Red blood cells

Blood Clots


Healthgrades Editorial Staff

What are blood clots?

A blood clot is an organized clump of hardened blood. Normal blood clotting helps stop blood loss, such as when you get a minor cut or scrape. However, a blood clot that forms inside a blood vessel (artery or vein) or in the heart is called a thrombus and is a serious medical condition. Blood clots can form in the superficial veins just below your skin, or they can form in the deeper, large veins (deep vein thrombosis). Blood clots can also dislodge and move from their initial location to another. This is called an embolism.

Blood clots are more common in people who cannot move around easily because of advanced age, injury, surgery, or disease. People with certain blood clotting disorders that make their blood clot more easily have an increased risk of developing blood clots in the deep veins. In addition, certain cancers and estrogen-based medications can increase your risk for blood clots.

A blood clot is dangerous because it can block or reduce the flow of blood to the part of the body in which it formed. This blockage causes a lack of oxygen to the tissues (called ischemia) and eventually leads to permanent tissue damage.

Blood clots can also break apart from the blood vessel wall and travel to another location, such as the brain or lung, leading to catastrophic consequences. A blood clot that travels to the lung can lead to a pulmonary embolism, permanent lung damage, and even sudden death. A blood clot that travels to the brain can cause a stroke. A blood clot that forms within the arteries of the heart can cause a heart attack.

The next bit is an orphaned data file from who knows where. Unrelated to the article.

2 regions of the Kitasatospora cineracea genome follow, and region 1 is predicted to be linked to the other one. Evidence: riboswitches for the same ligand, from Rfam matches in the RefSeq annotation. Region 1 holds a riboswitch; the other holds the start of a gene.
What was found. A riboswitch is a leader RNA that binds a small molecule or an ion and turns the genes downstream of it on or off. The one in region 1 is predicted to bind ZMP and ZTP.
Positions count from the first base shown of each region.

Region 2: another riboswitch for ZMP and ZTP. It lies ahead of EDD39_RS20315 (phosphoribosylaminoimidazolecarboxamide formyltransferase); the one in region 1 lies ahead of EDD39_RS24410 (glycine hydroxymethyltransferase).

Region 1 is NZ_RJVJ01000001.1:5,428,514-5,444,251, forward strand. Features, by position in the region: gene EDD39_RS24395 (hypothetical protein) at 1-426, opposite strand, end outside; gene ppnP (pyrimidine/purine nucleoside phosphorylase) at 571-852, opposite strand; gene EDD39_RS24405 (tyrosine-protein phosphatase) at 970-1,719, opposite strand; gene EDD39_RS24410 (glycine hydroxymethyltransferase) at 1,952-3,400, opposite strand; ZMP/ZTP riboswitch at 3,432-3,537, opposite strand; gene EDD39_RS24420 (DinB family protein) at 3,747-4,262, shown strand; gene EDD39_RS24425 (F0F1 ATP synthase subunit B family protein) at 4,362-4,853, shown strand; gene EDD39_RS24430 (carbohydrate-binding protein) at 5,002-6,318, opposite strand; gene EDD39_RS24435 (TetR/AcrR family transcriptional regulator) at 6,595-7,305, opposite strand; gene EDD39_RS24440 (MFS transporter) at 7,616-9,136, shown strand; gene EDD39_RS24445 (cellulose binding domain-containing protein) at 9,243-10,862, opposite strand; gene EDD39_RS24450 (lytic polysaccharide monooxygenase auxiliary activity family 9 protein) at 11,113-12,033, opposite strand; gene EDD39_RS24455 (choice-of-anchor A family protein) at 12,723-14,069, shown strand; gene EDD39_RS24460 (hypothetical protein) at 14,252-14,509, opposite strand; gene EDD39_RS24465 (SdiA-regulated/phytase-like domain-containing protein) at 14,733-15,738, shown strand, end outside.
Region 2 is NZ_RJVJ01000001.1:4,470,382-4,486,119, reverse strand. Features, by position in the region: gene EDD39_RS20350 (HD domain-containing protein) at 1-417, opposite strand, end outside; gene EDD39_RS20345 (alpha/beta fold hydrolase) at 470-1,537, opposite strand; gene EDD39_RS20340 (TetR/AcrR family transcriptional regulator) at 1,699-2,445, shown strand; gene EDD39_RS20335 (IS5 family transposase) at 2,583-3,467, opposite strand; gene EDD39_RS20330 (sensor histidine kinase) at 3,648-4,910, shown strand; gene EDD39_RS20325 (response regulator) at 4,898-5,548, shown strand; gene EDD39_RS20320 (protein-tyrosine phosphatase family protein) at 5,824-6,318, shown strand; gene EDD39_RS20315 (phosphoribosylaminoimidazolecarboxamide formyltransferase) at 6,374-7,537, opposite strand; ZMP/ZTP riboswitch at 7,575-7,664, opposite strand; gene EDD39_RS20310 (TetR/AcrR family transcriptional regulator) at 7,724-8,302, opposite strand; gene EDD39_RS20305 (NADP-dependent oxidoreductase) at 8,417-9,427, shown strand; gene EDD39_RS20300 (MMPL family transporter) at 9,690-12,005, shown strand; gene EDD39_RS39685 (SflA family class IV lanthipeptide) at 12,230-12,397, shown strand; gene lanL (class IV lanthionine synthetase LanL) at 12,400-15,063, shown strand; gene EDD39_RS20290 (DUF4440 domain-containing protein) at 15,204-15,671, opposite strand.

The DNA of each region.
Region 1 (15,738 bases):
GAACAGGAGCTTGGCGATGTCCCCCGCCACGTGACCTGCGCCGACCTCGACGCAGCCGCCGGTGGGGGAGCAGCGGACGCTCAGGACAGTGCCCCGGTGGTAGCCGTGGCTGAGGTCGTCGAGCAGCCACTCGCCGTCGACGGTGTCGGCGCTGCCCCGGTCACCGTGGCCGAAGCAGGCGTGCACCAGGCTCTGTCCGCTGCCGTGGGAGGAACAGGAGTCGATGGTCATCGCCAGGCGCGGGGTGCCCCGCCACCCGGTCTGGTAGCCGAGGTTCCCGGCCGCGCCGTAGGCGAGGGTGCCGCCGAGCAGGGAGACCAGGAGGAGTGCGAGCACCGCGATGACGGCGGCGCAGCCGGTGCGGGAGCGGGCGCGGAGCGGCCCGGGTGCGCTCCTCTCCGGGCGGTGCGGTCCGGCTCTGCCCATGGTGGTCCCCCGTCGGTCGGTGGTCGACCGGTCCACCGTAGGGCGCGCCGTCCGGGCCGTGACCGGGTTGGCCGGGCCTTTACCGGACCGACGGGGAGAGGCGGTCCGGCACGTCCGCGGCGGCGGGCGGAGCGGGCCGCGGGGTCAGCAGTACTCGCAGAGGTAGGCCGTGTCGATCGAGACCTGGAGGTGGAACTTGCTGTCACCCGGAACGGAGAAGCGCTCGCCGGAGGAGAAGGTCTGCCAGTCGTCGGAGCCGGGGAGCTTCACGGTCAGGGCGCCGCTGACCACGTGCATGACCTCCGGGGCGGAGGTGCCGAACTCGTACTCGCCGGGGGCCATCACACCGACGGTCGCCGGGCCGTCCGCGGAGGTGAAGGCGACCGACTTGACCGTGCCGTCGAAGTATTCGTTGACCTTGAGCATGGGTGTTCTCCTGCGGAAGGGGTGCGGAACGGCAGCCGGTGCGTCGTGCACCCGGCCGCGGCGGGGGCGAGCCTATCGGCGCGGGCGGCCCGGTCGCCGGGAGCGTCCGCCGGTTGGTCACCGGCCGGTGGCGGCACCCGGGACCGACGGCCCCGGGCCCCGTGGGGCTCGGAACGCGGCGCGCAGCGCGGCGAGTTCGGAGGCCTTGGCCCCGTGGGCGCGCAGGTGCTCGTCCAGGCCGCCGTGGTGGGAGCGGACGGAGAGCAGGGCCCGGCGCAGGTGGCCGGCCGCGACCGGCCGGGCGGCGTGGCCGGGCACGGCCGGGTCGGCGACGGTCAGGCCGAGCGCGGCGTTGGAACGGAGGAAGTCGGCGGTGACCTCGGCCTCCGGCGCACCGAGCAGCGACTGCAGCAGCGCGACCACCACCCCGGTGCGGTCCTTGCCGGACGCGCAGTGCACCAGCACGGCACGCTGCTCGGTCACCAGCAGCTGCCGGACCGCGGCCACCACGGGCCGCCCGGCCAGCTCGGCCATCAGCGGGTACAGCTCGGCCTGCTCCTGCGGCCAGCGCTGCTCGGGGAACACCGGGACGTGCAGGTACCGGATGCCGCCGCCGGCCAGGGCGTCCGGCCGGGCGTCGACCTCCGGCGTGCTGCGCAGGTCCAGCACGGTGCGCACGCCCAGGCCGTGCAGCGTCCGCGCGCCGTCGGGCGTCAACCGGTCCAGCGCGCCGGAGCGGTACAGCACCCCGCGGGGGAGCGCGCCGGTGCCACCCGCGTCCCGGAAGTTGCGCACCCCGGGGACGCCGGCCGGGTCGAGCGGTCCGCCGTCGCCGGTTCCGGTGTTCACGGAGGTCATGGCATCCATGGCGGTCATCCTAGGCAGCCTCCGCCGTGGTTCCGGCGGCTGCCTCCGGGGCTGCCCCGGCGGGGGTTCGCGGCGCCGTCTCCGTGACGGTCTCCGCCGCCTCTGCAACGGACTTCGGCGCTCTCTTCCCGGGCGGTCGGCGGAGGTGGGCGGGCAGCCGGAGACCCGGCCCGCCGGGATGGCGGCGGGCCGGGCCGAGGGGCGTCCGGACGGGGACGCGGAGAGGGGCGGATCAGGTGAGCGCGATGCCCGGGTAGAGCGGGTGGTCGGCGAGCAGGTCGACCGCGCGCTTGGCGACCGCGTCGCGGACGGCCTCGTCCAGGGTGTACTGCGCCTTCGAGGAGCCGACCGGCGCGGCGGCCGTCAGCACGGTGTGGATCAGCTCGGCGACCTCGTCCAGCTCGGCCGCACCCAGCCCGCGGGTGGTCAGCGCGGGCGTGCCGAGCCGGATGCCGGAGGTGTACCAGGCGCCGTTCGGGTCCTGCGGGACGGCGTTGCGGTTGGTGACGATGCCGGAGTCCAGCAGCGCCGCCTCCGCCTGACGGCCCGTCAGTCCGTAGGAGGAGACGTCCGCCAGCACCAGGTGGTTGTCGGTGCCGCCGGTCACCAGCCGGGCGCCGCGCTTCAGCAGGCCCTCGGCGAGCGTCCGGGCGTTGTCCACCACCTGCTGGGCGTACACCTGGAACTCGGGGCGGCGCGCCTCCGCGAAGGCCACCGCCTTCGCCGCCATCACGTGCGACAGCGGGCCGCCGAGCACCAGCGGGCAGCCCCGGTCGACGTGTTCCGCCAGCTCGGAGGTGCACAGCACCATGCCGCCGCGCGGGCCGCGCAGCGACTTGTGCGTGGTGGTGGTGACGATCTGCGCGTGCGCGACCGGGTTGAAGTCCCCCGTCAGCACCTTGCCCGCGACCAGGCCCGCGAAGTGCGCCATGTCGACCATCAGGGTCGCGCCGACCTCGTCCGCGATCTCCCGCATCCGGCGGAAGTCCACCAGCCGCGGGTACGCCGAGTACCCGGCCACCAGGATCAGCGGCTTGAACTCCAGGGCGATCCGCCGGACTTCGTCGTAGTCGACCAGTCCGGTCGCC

Your risk of developing blood clots can be minimized by making certain lifestyle changes and following your doctor’s treatment plan. In particular, regular exercise, smoking cessation, elevating your feet, and frequently changing your body position can help prevent blood clots from forming.

Medical Reviewers: William C. Lloyd III, MD, FACS Last Review Date: Nov 3, 2016

© 2018 Healthgrades Operating Company, Inc. All rights reserved. May not be reproduced or reprinted without permission from Healthgrades Operating Company, Inc. Use of this information is governed by the Healthgrades User Agreement.

View Sources

Medical References

  1. About Heart Attacks. American Heart Association.
  2. What is pulmonary embolism? National Heart, Lung and Blood Institute, National Institutes of Health.
  3. Collins RD. Differential Diagnosis in Primary Care, 5th ed. Philadelphia: Lippincott, Williams & Williams, 2012.
  4. Domino FJ (Ed.) Five Minute Clinical Consult. Philadelphia: Lippincott Williams & Wilkins, 2013.

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